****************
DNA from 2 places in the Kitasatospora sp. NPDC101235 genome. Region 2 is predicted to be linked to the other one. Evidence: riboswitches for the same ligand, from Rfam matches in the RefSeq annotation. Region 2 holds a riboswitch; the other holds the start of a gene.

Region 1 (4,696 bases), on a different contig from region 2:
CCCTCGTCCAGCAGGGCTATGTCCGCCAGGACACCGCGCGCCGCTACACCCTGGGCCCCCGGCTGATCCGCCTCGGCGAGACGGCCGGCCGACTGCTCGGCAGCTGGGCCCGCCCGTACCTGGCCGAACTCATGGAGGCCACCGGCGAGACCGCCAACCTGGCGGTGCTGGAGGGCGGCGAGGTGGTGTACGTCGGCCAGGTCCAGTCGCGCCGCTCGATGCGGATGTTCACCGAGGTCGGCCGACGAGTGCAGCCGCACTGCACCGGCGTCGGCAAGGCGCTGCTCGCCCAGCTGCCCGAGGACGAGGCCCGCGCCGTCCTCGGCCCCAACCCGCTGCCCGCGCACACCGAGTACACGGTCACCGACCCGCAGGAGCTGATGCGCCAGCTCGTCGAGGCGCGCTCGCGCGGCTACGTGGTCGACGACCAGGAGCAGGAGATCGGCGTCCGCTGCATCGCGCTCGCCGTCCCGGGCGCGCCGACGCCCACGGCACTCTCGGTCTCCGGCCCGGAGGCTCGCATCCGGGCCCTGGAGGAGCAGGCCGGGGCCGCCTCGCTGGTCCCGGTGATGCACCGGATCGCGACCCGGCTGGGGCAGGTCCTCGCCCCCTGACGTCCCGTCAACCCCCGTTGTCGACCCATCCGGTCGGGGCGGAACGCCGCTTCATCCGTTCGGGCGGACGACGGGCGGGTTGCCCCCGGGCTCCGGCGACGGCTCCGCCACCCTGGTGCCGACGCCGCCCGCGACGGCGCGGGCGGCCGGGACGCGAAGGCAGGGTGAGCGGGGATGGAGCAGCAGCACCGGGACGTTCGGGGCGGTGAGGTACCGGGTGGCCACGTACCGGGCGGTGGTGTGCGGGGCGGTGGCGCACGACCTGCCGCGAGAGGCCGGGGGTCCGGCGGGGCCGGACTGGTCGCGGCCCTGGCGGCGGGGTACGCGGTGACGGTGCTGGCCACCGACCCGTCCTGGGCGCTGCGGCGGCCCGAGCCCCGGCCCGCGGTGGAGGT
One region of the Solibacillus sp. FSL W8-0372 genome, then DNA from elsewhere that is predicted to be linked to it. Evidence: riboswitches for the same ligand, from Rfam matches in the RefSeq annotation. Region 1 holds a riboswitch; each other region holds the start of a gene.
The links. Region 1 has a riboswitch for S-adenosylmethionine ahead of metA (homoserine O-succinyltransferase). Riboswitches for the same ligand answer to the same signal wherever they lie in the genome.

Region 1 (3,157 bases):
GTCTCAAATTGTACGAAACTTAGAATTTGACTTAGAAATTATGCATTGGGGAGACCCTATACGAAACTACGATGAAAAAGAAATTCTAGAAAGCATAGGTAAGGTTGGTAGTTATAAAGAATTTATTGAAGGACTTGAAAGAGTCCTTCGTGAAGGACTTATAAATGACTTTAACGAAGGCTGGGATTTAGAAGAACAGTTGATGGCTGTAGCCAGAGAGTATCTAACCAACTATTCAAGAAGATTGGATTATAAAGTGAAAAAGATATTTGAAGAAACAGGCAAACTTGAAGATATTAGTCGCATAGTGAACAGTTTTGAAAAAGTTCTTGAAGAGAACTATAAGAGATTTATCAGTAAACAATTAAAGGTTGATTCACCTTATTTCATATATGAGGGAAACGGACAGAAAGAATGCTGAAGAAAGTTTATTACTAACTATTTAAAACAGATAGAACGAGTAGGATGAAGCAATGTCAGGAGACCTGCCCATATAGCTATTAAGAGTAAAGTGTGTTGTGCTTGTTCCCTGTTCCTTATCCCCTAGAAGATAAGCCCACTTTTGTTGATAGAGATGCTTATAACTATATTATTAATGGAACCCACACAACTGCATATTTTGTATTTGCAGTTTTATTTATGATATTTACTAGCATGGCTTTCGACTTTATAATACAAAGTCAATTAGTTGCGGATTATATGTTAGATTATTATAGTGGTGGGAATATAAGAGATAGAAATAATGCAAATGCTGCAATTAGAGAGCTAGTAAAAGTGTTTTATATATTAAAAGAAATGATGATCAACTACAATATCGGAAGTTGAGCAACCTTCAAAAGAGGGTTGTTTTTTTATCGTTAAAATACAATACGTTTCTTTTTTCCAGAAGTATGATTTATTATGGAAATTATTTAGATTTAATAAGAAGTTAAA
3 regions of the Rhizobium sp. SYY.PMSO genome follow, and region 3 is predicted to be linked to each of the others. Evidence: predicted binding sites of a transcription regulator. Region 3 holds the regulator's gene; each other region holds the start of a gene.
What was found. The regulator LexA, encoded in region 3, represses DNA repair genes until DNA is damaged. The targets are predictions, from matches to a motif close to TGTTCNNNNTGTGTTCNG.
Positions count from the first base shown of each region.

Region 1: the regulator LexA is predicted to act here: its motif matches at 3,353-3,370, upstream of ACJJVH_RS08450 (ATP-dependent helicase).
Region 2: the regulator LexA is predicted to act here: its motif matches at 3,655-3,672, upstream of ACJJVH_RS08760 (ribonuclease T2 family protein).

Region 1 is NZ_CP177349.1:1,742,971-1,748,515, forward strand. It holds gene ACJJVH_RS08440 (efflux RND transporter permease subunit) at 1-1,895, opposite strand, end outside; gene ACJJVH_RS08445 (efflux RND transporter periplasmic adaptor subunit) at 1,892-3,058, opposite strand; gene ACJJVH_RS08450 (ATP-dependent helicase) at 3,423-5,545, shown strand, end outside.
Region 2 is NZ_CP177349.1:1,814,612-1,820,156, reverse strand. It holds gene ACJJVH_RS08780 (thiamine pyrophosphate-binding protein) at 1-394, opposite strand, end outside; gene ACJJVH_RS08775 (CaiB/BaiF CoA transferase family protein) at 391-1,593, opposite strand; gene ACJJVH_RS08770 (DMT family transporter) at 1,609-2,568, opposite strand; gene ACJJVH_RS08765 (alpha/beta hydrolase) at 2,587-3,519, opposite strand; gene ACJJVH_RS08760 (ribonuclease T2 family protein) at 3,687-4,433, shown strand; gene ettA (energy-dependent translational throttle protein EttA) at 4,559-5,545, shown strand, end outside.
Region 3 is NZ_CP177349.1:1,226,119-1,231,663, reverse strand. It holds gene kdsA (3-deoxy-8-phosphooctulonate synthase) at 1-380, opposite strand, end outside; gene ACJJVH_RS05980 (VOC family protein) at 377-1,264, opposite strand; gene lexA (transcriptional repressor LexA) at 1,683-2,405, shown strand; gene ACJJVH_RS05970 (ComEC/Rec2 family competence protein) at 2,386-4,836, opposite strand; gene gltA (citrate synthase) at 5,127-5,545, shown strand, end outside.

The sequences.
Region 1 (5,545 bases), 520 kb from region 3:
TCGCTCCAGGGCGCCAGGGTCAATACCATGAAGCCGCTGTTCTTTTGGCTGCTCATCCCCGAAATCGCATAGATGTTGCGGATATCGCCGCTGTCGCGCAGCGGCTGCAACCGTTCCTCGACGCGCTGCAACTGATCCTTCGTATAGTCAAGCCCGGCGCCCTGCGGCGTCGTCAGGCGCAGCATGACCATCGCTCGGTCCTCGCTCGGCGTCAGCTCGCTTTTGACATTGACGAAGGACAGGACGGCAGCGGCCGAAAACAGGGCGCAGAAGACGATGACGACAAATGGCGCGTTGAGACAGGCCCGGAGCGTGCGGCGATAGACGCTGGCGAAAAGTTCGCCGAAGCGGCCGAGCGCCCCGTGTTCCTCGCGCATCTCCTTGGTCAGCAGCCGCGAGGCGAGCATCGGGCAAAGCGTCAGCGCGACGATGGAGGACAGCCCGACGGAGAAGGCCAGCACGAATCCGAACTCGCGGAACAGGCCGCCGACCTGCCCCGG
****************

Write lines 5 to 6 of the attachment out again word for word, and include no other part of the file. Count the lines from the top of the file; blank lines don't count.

The links. Region 1 has a riboswitch for S-adenosylmethionine ahead of metA (homoserine O-succinyltransferase). Riboswitches for the same ligand answer to the same signal wherever they lie in the genome.

Region 1 (3,157 bases):